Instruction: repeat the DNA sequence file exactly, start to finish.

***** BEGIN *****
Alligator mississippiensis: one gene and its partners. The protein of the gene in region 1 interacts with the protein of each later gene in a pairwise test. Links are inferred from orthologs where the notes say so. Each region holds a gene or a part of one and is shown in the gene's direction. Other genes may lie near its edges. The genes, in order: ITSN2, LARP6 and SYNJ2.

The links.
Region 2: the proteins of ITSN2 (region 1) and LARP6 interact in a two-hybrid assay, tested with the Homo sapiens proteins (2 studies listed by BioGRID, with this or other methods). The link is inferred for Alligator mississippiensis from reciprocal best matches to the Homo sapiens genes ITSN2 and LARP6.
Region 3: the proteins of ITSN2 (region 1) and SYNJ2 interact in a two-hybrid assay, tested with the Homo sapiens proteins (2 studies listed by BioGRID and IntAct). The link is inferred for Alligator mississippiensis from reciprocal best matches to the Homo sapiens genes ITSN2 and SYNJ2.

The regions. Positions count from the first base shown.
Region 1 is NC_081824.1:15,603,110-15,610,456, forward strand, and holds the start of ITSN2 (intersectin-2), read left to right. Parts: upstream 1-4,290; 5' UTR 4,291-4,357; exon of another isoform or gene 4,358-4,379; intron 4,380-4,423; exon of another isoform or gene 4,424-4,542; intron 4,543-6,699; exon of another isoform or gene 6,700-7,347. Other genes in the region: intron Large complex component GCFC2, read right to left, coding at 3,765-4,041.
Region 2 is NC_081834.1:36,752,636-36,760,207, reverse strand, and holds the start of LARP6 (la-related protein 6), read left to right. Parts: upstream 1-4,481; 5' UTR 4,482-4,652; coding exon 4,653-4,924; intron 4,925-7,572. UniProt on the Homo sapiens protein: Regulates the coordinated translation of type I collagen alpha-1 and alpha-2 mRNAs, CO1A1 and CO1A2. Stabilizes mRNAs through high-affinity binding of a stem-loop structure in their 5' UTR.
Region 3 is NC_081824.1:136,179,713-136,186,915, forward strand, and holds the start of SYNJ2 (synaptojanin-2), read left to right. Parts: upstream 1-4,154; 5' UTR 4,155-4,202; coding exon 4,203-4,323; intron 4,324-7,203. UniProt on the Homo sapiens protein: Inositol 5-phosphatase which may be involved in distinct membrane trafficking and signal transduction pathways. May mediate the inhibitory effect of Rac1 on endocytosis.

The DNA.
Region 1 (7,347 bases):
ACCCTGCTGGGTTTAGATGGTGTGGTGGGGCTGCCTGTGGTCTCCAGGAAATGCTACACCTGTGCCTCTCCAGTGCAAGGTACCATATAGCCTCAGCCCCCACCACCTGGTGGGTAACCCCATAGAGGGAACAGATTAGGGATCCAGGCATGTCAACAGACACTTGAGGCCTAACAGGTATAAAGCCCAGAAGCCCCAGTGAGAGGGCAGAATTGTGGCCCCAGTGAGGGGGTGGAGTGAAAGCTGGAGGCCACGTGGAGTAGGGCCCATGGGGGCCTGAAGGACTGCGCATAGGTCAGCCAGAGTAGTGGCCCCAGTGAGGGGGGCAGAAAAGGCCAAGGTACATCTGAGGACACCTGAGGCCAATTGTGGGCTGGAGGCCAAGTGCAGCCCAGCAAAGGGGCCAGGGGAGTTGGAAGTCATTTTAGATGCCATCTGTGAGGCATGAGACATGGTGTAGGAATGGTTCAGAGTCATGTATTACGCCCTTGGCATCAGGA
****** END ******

Alligator mississippiensis: one gene and its partners. The protein of the gene in region 1 interacts with the protein of each later gene in a pairwise test. Links are inferred from orthologs where the notes say so. Each region holds a gene or a part of one and is shown in the gene's direction. Other genes may lie near its edges. The genes, in order: ITSN2, LARP6 and SYNJ2.

The links.
Region 2: the proteins of ITSN2 (region 1) and LARP6 interact in a two-hybrid assay, tested with the Homo sapiens proteins (2 studies listed by BioGRID, with this or other methods). The link is inferred for Alligator mississippiensis from reciprocal best matches to the Homo sapiens genes ITSN2 and LARP6.
Region 3: the proteins of ITSN2 (region 1) and SYNJ2 interact in a two-hybrid assay, tested with the Homo sapiens proteins (2 studies listed by BioGRID and IntAct). The link is inferred for Alligator mississippiensis from reciprocal best matches to the Homo sapiens genes ITSN2 and SYNJ2.

The regions. Positions count from the first base shown.
Region 1 is NC_081824.1:15,603,110-15,610,456, forward strand, and holds the start of ITSN2 (intersectin-2), read left to right. Parts: upstream 1-4,290; 5' UTR 4,291-4,357; exon of another isoform or gene 4,358-4,379; intron 4,380-4,423; exon of another isoform or gene 4,424-4,542; intron 4,543-6,699; exon of another isoform or gene 6,700-7,347. Other genes in the region: intron Large complex component GCFC2, read right to left, coding at 3,765-4,041.
Region 2 is NC_081834.1:36,752,636-36,760,207, reverse strand, and holds the start of LARP6 (la-related protein 6), read left to right. Parts: upstream 1-4,481; 5' UTR 4,482-4,652; coding exon 4,653-4,924; intron 4,925-7,572. UniProt on the Homo sapiens protein: Regulates the coordinated translation of type I collagen alpha-1 and alpha-2 mRNAs, CO1A1 and CO1A2. Stabilizes mRNAs through high-affinity binding of a stem-loop structure in their 5' UTR.
Region 3 is NC_081824.1:136,179,713-136,186,915, forward strand, and holds the start of SYNJ2 (synaptojanin-2), read left to right. Parts: upstream 1-4,154; 5' UTR 4,155-4,202; coding exon 4,203-4,323; intron 4,324-7,203. UniProt on the Homo sapiens protein: Inositol 5-phosphatase which may be involved in distinct membrane trafficking and signal transduction pathways. May mediate the inhibitory effect of Rac1 on endocytosis.

The DNA.
Region 1 (7,347 bases):
ACCCTGCTGGGTTTAGATGGTGTGGTGGGGCTGCCTGTGGTCTCCAGGAAATGCTACACCTGTGCCTCTCCAGTGCAAGGTACCATATAGCCTCAGCCCCCACCACCTGGTGGGTAACCCCATAGAGGGAACAGATTAGGGATCCAGGCATGTCAACAGACACTTGAGGCCTAACAGGTATAAAGCCCAGAAGCCCCAGTGAGAGGGCAGAATTGTGGCCCCAGTGAGGGGGTGGAGTGAAAGCTGGAGGCCACGTGGAGTAGGGCCCATGGGGGCCTGAAGGACTGCGCATAGGTCAGCCAGAGTAGTGGCCCCAGTGAGGGGGGCAGAAAAGGCCAAGGTACATCTGAGGACACCTGAGGCCAATTGTGGGCTGGAGGCCAAGTGCAGCCCAGCAAAGGGGCCAGGGGAGTTGGAAGTCATTTTAGATGCCATCTGTGAGGCATGAGACATGGTGTAGGAATGGTTCAGAGTCATGTATTACGCCCTTGGCATCAGGA